Included as part of the PRECAUTIONS section.


Hypersensitivity Reactions

Serious hypersensitivity reactions, including anaphylactic-type reactions, some of which have been life-threatening and fatal, have been reported in patients receiving Feraheme. Observe patients for signs and symptoms of hypersensitivity during and after Feraheme administration for at least 30 minutes and until clinically stable following completion of each administration. Only administer the drug when personnel and therapies are immediately available for the treatment of anaphylaxis and other hypersensitivity reactions [see ADVERSE REACTIONS]. Anaphylactic type reactions presenting with cardiac/ cardiorespiratory arrest, clinically significant hypotension, syncope, and unresponsiveness have been reported in the post-marketing experience [see ADVERSE REACTIONS from Post-marketing Spontaneous Reports]. In clinical studies, serious hypersensitivity reactions were reported in 0.2% (3/1,726) of subjects receiving Feraheme. Other adverse reactions potentially associated with hypersensitivity (e.g., pruritus, rash, urticaria or wheezing) were reported in 3.7% (63/1,726) of these subjects.


Severe adverse reactions of clinically significant hypotension have been reported. In clinical studies, hypotension was reported in 1.9% (33/1,726) of subjects, including three patients with serious hypotensive reactions. Hypotension has also been reported in the post-marketing experience [see ADVERSE REACTIONS from Post-marketing Spontaneous Reports]. Monitor patients for signs and symptoms of hypotension following each Feraheme administration [see DOSAGE AND ADMINISTRATION].

Iron Overload

Excessive therapy with parenteral iron can lead to excess storage of iron with the possibility of iatrogenic hemosiderosis. Regularly monitor the hematologic response during parenteral iron therapy [see DOSAGE AND ADMINISTRATION]. Do not administer Feraheme to patients with iron overload.

In the 24 hours following administration of Feraheme, laboratory assays may overestimate serum iron and transferrin bound iron by also measuring the iron in the Feraheme complex.

Magnetic Resonance (MR) Imaging

Administration of Feraheme may transiently affect the diagnostic ability of MR imaging. Anticipated MR imaging studies should be conducted prior to the administration of Feraheme.

Alteration of MR imaging studies may persist for up to 3 months following the last Feraheme dose. If MR imaging is required within 3 months after Feraheme administration, use T1-or proton density-weighted MR pulse sequences to minimize the Feraheme effects; MR imaging using T2-weighted pulse sequences should not be performed earlier than 4 weeks after the administration of Feraheme. Maximum alteration of vascular MR imaging is anticipated to be evident for 1 – 2 days following Feraheme administration [see CLINICAL PHARMACOLOGY].

Feraheme will not interfere with X-ray, computed tomography (CT), positron emission tomography (PET), single photon emission computed tomography (SPECT), ultrasound or nuclear medicine imaging.

Nonclinical Toxicology

Carcinogenesis, Mutagenesis, Impairment Of Fertility

Ferumoxytol was not tested for carcinogenic effects. In standard genotoxicity tests, ferumoxytol showed no evidence of mutagenic activity in an in vitro Ames test or clastogenic activity in either an in vitro chromosomal aberration assay or an in vivo micronucleus assay.

No adverse effects on fertility or general reproductive performance were noted in animal studies. Ferumoxytol had no effect on male or female fertility or general reproductive function in rats.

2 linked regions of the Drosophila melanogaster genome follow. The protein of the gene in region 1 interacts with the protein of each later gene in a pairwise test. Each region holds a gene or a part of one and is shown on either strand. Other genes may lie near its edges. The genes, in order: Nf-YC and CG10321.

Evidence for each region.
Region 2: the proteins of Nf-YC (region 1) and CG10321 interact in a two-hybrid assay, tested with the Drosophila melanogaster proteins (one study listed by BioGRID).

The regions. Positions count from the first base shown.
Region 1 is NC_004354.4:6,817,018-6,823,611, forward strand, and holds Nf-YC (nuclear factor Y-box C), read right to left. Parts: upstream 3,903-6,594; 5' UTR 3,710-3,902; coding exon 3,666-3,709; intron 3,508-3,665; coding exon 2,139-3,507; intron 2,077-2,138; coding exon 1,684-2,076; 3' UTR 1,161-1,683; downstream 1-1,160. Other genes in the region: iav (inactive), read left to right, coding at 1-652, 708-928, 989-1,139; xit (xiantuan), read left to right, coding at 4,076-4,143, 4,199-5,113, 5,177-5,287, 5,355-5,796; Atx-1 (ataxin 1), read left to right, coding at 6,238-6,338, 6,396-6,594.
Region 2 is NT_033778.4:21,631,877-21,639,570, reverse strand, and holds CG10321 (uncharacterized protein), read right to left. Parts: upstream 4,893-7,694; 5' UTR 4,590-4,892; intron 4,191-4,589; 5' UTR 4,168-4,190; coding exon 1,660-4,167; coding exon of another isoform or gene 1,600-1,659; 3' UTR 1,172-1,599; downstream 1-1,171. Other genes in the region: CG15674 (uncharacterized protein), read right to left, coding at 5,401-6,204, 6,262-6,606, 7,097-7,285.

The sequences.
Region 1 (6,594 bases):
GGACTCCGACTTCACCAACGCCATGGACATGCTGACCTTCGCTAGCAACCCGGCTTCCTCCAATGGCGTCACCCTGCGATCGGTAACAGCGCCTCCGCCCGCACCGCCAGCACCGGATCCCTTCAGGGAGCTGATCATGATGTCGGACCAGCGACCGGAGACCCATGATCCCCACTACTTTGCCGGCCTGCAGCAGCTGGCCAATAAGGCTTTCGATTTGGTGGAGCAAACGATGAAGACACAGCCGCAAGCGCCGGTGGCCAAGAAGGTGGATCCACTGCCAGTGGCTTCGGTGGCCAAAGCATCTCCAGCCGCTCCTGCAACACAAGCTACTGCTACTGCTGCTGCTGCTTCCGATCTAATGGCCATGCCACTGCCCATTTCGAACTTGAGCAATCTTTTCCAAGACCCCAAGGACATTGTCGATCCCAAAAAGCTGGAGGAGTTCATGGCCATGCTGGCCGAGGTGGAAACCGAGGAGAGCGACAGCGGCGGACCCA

Use In Specific Populations


Pregnancy Category C

There are no studies of Feraheme in pregnant women. In animal studies, ferumoxytol caused fetal malformations and decreased fetal weights at maternally toxic doses of 6 times the estimated human daily dose. Use Feraheme during pregnancy only if the potential benefit justifies the potential risk to the fetus.

Administration of ferumoxytol during organogenesis, at doses of 31.6 mg Fe/kg/day in rats and 16.5 mg Fe/kg/day in rabbits, did not result in maternal or fetal effects. These doses are approximately 2 times the estimated human daily dose based on body surface area. In rats, administration of ferumoxytol during organogenesis at a maternally toxic dose of 100 mg Fe/kg/day, approximately 6 times the estimated human daily dose based on body surface area, caused a decrease in fetal weights. In rabbits, administration of ferumoxytol during organogenesis at a maternally toxic dose of 45 mg Fe/kg/day, approximately 6 times the estimated human daily dose based on body surface area, was associated with external and/or soft tissue fetal malformations and decreased fetal weights.

Nursing Mothers

It is not known whether Feraheme is present in human milk. Because many drugs are excreted in human milk and because of the potential for adverse reactions in nursing infants, a decision should be made whether to discontinue nursing or to avoid Feraheme, taking into account the importance of Feraheme to the mother and the known benefits of nursing.

Pediatric Use

The safety and effectiveness of Feraheme in pediatric patients have not been established.

Geriatric Use

In controlled clinical trials, 330 patients ≥ 65 years of age were treated with Feraheme. No overall differences in safety and efficacy were observed between older and younger patients in these trials, but greater sensitivity of older individuals cannot be ruled out. In general, dose administration to an elderly patient should be cautious, reflecting the greater frequency of decreased hepatic, renal, or cardiac function, and of concomitant disease or other drug therapy [see DOSAGE AND ADMINISTRATION and Clinical Studies].

Last reviewed on RxList: 1/3/2014
This monograph has been modified to include the generic and brand name in many instances.


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